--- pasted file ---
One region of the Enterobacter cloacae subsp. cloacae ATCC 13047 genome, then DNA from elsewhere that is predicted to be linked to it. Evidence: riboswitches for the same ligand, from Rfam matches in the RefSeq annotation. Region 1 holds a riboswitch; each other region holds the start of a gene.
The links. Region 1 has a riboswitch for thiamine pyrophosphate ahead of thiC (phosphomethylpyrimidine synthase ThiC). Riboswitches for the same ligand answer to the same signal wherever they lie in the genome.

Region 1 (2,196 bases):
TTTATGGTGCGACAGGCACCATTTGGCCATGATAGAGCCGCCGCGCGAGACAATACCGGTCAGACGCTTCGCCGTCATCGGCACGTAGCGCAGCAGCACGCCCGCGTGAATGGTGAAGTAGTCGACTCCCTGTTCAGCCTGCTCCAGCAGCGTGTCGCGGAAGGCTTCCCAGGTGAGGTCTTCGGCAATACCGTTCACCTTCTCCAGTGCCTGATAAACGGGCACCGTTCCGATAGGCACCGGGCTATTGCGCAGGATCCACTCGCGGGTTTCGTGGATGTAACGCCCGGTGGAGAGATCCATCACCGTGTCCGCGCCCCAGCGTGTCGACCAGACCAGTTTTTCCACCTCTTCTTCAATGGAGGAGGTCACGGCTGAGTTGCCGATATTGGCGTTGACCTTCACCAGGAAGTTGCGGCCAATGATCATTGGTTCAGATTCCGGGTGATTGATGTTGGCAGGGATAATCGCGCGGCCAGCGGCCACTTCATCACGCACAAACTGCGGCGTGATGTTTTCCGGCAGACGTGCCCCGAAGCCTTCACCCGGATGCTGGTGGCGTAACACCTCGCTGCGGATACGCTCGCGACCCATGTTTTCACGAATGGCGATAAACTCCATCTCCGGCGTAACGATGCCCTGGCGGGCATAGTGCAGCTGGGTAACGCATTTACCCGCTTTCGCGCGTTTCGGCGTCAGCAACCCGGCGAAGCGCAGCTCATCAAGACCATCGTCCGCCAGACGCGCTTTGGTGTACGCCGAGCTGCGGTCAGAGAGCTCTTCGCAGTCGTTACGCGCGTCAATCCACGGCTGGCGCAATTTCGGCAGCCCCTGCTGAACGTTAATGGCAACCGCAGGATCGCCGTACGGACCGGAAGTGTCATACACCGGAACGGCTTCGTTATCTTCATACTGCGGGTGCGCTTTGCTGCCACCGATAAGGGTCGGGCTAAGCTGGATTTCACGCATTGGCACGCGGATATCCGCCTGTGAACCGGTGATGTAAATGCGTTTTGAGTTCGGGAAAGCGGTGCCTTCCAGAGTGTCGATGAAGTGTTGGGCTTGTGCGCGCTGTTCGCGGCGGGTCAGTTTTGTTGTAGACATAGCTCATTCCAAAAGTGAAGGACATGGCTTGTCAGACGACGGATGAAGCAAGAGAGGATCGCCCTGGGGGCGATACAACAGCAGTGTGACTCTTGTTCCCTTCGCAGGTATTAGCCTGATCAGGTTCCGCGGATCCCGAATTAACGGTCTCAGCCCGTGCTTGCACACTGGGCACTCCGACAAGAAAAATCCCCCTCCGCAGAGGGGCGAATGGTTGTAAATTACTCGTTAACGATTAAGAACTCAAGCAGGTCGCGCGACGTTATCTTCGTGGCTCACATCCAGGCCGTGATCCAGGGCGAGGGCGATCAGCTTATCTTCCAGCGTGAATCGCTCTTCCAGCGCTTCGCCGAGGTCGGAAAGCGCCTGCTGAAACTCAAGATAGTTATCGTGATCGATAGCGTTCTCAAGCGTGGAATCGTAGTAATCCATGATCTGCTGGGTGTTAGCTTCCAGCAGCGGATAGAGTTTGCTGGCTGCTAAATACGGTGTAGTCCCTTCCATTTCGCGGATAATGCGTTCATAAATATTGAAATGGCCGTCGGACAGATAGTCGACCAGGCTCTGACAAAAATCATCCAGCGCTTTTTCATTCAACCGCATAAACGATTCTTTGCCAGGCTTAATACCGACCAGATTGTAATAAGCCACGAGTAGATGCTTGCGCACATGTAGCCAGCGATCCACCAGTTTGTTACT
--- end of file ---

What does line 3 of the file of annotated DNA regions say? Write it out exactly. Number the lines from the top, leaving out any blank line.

Region 1 (2,196 bases):